- Angela Merkel says she will not seek a fifth term as chancellor, effectively beginning the winding down of her time as German leader.
- Merkel says she will not be seeking any political post after her term as chancellor ends in 2021.
- She also says she will not stand for re-election as chairwoman of her Christian Democratic Union party when an election is held in December.
- Merkel's CDU party and her coalition partner in Berlin, the Social Democratic Party, saw heavy losses in the state election in Hesse this weekend.
Angela Merkel said Monday she will not seek a fifth term as chancellor, effectively beginning the winding down of her time as German leader.
Merkel announced that she will not be seeking any political posts after her term as chancellor ends in 2021. She added that she will also not stand for re-election as chairwoman of her Christian Democratic Union party when it holds an election for the post in December.
"This term is my last as chancellor," she said, according to a translation. "I will not be seeking re-election as a CDU lawmaker. I will not be seeking any political posts after the current terms ends in 2021," she added, in what was the first confirmation from the German leader that she will step down after being in power since 2005.
The announcement follows a disappointing regional election in the state of Hesse on Sunday.
Merkel, 64, will continue to lead the country even without being the head of the party. Another chair at the helm of the CDU would then have time to try to build up a popular presence with voters ahead of the next federal election in 2021.
Alluding to the fractious coalition government she leads, Merkel said the party would have secured better results in Hesse had it not been for the situation at the federal level. "The government has lost credibility," Merkel said at Monday's press conference.
Vacating the party leadership is seen by some as a move to placate those within her party that might have sought to oust Merkel before her fourth term ends. Carsten Nickel, deputy director of research at Teneo Intelligence, said in a note Monday that Merkel had traded in the "CDU leadership to save her chancellorship."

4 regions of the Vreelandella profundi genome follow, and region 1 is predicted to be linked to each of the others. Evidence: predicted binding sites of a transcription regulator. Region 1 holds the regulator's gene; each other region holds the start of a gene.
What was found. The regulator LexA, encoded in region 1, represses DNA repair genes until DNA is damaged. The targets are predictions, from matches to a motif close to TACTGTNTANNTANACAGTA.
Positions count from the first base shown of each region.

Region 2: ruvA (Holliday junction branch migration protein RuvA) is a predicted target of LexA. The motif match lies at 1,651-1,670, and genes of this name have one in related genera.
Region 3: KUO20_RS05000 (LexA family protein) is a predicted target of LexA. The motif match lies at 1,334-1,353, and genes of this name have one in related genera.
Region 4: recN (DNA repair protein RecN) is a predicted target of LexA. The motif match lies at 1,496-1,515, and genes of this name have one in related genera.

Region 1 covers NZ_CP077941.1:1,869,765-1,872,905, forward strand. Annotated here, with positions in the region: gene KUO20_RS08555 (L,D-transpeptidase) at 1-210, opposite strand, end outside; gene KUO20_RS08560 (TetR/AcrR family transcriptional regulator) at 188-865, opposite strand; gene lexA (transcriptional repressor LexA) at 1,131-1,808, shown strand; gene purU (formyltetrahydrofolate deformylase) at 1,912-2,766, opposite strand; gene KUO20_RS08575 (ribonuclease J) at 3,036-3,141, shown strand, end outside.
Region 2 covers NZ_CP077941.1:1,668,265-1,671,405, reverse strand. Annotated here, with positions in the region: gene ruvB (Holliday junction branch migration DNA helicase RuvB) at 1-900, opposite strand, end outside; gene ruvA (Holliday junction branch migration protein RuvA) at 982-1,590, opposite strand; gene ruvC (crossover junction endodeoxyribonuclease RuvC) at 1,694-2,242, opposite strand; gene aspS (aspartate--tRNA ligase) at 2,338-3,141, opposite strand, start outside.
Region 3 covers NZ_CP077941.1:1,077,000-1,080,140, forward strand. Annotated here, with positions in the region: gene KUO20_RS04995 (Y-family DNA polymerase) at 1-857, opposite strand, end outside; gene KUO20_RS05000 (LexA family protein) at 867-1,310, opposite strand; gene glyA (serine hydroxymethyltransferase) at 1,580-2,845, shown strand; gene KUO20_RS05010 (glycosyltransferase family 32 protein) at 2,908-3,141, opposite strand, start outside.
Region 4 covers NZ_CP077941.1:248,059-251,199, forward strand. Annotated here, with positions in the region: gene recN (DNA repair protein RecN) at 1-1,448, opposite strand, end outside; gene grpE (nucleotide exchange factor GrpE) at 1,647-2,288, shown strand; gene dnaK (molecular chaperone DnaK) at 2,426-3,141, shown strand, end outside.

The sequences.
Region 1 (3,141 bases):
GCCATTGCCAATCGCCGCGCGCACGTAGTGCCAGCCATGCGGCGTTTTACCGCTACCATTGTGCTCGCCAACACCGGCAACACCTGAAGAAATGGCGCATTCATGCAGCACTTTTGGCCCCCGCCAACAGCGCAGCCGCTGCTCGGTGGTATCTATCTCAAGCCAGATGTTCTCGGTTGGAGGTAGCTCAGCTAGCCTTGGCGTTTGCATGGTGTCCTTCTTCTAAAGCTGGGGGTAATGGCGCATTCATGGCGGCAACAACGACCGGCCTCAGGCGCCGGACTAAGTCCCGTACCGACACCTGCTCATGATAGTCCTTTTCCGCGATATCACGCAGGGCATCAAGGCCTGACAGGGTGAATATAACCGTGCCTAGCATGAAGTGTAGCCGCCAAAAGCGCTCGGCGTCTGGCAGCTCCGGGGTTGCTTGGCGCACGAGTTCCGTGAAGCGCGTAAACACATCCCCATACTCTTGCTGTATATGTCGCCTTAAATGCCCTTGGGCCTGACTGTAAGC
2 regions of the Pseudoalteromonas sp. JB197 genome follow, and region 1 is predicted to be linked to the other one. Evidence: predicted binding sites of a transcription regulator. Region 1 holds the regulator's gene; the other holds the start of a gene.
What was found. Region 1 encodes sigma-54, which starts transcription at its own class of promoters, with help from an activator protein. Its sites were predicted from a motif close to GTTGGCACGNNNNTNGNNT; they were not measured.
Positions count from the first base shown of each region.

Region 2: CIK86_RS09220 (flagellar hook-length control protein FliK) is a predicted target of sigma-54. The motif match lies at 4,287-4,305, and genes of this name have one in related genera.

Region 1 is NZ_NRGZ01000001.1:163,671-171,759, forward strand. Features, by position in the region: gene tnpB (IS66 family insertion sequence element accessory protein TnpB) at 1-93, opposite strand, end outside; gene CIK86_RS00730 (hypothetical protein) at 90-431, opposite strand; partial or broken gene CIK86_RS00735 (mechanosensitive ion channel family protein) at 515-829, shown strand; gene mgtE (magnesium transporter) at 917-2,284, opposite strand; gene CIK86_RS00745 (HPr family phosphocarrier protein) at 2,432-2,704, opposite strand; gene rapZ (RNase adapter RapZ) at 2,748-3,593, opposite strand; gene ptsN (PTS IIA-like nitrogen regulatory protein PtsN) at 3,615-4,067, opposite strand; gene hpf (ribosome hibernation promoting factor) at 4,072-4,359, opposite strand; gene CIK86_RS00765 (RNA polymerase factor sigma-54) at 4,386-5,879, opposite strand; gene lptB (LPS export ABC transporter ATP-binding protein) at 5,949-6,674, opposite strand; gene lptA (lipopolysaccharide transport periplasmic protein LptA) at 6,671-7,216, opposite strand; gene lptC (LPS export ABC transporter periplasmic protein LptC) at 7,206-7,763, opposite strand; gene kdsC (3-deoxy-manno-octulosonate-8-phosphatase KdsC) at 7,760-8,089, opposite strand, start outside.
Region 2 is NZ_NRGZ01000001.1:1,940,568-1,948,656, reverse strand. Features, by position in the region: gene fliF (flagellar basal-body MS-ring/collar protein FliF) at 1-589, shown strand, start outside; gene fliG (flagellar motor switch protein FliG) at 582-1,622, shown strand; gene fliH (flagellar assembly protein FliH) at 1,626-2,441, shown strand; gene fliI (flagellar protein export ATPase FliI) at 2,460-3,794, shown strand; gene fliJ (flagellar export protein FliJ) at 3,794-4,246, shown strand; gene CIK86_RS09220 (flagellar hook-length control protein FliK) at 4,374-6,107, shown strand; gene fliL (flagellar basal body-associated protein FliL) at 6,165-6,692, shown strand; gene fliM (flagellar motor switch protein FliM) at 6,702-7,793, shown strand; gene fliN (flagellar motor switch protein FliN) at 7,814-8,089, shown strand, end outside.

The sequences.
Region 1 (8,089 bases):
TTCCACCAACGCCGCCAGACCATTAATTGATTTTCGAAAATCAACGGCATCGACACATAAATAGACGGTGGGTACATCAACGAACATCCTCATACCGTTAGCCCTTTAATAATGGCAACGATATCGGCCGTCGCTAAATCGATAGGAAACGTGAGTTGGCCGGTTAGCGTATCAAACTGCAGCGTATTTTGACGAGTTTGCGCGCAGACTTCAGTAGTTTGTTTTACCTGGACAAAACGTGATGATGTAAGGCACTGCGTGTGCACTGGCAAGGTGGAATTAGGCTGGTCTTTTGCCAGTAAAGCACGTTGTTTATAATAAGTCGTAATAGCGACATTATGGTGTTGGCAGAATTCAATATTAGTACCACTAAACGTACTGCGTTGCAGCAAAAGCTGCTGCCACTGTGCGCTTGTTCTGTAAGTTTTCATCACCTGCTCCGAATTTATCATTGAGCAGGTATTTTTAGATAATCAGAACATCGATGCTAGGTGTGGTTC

Merkel's comments also mark a shift from her previous stance on party and government leadership. "This is a break with her previous position that a separation of the two roles would weaken her position as chancellor," Greg Fuzesi, an economist at J.P. Morgan, said in a note Monday.
"It is worth noting at this point that the chancellor is elected by the Bundestag (German Parliament) while the leader of the CDU is elected by CDU party members. Hence, they can be held by two different people."
Other experts are still skeptical that Merkel could see out a full fourth term. "If she manages to stay on as chancellor after the CDU elects a new leader, probably on December 7, she would still be seen as a lame duck," Holger Schmieding, chief economist at Berenberg Bank, said in a note Monday.
"By relinquishing her role at the helm of the CDU voluntarily, she may try to head off a challenge from a potential successor which, if successful, could also have toppled her as chancellor."
Annegret Kramp-Karrenbauer and Jens Spahn both announced their bids for the party leadership on Monday but Merkel declined to publicly back either of them. She said she did not wanted to influence the election of her successor as CDU party leader, Reuters reported.
A regional election in the German state of Hesse delivered another political blow to Merkel on Sunday, with more voters fleeing to the left and right.
Merkel's CDU party and her coalition partner in Berlin, the Social Democratic Party, saw heavy losses in the state of Hesse on Sunday. In the meantime, the left-wing Greens and right-wing, anti-immigrant Alternative for Germany saw their share of the vote increase dramatically.
Provisional results from the state's statistics office showed the CDU got 27 percent, down 11.3 percentage points since the last election in 2013 and marking the worst result for the party since 1962. The SPD saw its support fall from 30.7 percent in 2013 to 19.8 percent in the vote.